Why didn’t “Jacky Chan” match any of the numerous movies that should have matched? First of all, his name is spelled “Jackie Chan,” so the user made a spelling mistake and we have no exact match of the misspelled name. (This is where $match will always fail, and a fuzzier search option is needed.) It turns out our app was doing phrase queries. We loosened this by adding in some additional compound.should clauses using a fuzzy text operator, and also went ahead and added a “jacky”/“jackie” synonym equivalency for good measure. By making these changes, over time, we will see that the number of occurrences for “Jacky Chan'' in the “Tracked Queries with No Results” will go down.
The text operator provides query-time synonym expansion. Synonyms can be bi-directional or unidirectional. Bi-directional synonyms are called equivalent in Atlas Search synonym mappings — for example, “car,” “automobile,” and “vehicle” — so a query containing any one of those terms would match documents containing any of the other terms, as well. These words are “equivalent” because they can all be used interchangeably. Uni-directional synonyms are explicit mappings — say “animal” -> “dog” and “animal” -> “cat” — such that a query for “animal” will match documents with “cat” or “dog,” but a query for “dog” will only be for just that: “dog.”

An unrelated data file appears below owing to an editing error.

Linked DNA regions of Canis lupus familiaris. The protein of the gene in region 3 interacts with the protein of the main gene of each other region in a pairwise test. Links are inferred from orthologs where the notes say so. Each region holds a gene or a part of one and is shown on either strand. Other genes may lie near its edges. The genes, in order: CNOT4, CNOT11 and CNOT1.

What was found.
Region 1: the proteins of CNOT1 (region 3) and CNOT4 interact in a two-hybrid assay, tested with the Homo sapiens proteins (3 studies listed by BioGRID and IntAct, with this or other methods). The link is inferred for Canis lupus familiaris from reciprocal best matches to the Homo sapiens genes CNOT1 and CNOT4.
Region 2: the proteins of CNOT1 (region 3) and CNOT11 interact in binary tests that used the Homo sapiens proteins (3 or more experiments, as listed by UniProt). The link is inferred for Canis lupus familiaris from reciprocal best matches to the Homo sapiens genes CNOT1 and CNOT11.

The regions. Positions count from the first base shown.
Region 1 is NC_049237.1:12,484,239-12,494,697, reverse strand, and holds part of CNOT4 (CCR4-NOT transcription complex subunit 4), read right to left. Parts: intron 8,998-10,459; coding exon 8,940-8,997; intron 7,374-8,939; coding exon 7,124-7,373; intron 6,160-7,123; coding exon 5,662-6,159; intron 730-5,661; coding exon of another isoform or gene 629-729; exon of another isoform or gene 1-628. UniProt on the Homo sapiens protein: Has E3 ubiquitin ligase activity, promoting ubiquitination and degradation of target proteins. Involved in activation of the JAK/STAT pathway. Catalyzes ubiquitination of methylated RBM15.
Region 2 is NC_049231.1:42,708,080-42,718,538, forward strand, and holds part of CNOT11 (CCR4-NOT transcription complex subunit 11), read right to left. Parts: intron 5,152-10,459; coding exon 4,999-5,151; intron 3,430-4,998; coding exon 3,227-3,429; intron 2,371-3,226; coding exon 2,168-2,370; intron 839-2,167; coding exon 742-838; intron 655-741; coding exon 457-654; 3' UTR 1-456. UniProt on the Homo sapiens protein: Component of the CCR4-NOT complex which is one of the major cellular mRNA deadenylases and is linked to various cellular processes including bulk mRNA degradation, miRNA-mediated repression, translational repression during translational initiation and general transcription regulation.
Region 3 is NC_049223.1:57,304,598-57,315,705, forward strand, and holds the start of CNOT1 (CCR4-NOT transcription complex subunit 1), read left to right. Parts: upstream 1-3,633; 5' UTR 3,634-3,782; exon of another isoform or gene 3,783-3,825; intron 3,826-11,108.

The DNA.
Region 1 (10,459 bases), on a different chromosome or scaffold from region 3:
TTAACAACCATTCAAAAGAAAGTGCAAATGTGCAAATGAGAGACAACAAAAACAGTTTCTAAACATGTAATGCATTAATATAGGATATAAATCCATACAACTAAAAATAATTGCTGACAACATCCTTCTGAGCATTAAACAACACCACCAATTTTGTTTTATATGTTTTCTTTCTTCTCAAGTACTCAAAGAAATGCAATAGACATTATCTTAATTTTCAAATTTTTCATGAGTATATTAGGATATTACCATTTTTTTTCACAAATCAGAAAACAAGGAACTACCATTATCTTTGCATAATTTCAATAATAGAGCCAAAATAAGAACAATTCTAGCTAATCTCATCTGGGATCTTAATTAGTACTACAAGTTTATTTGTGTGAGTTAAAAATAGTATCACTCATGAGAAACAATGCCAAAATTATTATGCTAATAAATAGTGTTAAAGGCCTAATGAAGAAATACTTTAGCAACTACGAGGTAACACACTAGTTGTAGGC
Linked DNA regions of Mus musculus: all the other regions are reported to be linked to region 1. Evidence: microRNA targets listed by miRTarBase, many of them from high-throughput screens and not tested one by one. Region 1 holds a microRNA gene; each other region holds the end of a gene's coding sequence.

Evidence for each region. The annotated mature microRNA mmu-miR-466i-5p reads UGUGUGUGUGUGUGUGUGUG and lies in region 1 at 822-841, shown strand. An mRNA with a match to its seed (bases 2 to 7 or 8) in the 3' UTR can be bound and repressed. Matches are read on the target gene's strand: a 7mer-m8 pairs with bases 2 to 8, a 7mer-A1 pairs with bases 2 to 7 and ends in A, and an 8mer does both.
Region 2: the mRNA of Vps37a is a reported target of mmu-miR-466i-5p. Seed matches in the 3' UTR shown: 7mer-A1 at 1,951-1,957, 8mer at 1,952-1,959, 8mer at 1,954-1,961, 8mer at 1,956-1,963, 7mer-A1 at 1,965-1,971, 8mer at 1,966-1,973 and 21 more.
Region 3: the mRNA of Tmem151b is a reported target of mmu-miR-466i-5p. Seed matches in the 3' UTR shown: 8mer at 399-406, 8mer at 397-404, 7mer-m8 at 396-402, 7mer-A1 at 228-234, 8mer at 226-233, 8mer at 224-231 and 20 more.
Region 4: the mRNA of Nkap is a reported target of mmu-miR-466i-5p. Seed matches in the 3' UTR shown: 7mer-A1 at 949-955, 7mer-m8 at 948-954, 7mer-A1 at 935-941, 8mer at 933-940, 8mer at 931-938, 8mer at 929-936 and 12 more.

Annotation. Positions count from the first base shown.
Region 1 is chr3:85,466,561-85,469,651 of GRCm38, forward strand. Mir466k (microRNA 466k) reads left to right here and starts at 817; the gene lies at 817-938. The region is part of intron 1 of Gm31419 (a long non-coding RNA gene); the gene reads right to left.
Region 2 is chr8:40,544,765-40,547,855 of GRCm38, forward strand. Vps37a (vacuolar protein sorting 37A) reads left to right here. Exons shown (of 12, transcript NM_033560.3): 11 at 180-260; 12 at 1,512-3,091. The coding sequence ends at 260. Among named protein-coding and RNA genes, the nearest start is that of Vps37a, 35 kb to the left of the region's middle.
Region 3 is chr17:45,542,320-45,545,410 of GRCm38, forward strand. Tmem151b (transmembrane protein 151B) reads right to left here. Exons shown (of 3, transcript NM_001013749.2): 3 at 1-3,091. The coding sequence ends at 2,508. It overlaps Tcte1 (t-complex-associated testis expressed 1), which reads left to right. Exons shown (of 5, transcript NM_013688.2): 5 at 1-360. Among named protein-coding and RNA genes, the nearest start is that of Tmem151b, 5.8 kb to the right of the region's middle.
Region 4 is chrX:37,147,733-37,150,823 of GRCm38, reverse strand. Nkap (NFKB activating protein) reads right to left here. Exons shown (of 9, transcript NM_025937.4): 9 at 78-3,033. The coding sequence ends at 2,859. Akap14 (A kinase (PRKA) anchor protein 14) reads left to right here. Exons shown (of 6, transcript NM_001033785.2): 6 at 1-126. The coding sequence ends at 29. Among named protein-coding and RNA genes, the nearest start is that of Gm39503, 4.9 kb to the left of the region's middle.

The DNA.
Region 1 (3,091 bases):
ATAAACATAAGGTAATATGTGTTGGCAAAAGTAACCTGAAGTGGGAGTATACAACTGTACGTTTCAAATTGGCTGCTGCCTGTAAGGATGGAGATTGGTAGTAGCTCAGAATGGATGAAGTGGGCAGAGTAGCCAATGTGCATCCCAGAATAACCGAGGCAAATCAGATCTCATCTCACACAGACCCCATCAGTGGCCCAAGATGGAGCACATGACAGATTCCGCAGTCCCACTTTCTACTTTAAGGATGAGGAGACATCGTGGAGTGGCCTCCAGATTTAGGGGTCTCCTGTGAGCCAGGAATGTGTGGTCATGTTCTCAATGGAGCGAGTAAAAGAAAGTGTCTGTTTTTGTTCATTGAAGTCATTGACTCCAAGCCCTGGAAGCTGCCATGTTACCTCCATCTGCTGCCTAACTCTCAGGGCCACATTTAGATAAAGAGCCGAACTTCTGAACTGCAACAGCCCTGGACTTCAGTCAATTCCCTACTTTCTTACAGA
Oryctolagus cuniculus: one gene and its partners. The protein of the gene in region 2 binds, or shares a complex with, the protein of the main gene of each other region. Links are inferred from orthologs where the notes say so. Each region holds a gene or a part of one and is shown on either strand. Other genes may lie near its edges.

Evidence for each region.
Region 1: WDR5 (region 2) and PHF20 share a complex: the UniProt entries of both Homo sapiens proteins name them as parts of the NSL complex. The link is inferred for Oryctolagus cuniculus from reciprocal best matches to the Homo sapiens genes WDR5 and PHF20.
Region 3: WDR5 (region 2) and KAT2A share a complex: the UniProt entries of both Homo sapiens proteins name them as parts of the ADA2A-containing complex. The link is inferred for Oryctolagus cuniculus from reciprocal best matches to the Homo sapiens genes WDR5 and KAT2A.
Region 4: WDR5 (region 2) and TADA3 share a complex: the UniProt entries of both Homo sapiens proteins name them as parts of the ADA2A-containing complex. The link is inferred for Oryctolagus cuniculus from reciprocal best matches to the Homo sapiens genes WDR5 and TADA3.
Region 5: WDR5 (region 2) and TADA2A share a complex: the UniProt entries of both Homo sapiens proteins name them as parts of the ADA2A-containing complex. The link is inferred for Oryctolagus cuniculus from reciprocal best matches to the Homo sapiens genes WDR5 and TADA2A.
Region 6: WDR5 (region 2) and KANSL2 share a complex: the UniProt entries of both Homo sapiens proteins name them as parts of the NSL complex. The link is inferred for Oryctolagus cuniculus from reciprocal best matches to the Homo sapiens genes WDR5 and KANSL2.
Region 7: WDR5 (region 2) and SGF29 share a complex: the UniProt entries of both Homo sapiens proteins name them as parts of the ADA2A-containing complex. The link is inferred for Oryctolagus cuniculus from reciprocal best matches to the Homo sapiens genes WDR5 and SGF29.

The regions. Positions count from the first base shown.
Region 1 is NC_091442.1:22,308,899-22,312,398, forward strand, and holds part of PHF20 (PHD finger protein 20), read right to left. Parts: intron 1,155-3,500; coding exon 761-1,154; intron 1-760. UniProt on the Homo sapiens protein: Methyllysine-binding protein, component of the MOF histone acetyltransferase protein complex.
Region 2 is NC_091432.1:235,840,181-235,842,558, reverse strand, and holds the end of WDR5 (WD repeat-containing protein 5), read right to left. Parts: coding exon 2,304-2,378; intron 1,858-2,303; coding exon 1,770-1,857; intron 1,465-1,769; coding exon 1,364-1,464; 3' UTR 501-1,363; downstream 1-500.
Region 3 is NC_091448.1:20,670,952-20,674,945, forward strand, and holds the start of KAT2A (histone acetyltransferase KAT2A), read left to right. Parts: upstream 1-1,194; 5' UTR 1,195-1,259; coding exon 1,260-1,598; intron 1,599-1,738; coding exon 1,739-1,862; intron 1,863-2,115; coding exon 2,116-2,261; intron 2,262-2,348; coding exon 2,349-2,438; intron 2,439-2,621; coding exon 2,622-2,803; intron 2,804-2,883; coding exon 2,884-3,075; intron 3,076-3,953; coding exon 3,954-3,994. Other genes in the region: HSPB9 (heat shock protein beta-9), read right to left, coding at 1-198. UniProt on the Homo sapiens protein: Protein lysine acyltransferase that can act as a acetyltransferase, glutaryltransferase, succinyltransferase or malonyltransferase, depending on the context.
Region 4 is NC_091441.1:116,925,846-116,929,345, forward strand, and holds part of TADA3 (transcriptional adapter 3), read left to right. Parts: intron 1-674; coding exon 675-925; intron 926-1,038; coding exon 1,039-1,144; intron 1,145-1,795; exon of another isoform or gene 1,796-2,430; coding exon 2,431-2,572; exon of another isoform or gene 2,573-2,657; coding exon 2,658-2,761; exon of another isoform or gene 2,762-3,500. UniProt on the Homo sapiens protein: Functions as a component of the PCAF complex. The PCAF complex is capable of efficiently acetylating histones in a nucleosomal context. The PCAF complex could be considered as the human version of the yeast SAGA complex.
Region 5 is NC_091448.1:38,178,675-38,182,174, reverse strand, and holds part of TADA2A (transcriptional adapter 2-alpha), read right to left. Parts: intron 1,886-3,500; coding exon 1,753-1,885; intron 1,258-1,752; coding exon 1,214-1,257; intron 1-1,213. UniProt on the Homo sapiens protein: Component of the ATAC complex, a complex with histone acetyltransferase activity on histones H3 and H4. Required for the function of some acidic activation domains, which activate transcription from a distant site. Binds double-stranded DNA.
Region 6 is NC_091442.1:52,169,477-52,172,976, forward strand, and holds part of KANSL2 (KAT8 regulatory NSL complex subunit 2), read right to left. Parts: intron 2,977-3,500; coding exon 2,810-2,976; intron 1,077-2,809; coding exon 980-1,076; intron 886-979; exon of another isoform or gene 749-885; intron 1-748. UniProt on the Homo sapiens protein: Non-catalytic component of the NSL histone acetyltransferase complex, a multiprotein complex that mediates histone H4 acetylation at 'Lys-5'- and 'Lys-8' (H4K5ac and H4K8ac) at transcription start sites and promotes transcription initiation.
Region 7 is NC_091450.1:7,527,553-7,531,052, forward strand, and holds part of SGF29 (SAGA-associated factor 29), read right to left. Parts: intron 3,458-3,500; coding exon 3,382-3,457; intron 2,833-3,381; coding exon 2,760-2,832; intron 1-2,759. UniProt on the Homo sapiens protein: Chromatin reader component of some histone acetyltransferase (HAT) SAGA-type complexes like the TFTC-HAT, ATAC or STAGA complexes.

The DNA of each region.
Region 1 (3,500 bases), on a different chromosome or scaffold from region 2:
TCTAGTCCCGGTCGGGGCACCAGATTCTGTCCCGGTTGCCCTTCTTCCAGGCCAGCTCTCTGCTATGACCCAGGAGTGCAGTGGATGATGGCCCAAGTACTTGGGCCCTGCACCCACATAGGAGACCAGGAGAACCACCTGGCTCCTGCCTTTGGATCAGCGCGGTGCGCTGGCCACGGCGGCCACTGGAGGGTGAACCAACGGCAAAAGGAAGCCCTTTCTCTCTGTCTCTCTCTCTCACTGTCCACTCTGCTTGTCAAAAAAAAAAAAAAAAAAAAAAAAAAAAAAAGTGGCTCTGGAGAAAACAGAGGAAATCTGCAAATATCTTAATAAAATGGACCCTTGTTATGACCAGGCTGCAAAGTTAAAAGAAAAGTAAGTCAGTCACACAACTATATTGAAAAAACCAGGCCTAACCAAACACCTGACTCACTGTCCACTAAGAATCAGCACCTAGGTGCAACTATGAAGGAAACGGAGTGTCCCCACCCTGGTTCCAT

Enhancing query construction

Using a single operator, like text over a wildcard path, facilitates findability (“recall” in information retrieval speak) but does not help with relevancy where the best matching documents bubble to the top of the results. An effective way to improve relevancy is to add variously boosted clauses to weight some fields higher than others.
It’s generally a good idea to include a text operator within a compound.should to allow for synonyms to come into play (the phrase operator currently does not support synonym expansion) along with additional phrase clauses that more precisely match what the user typed. Add fuzzy to the text operator to match in spite of slight typos/variations of words.
You may note that Search Tester currently goes really wild with a wildcard * path to match across all textually analyzed fields; consider the field(s) that really make the most sense to be searched, and whether separate boosts should be assigned to them for fine-tuning relevancy. Using a * wildcard is not going to give you the best relevancy because each field has the same boost weight. It can cause objectively bad results to get higher relevancy than they should. Further, a wildcard’s performance is impacted by how many fields you have across your entire collection, which may increase as you add documents.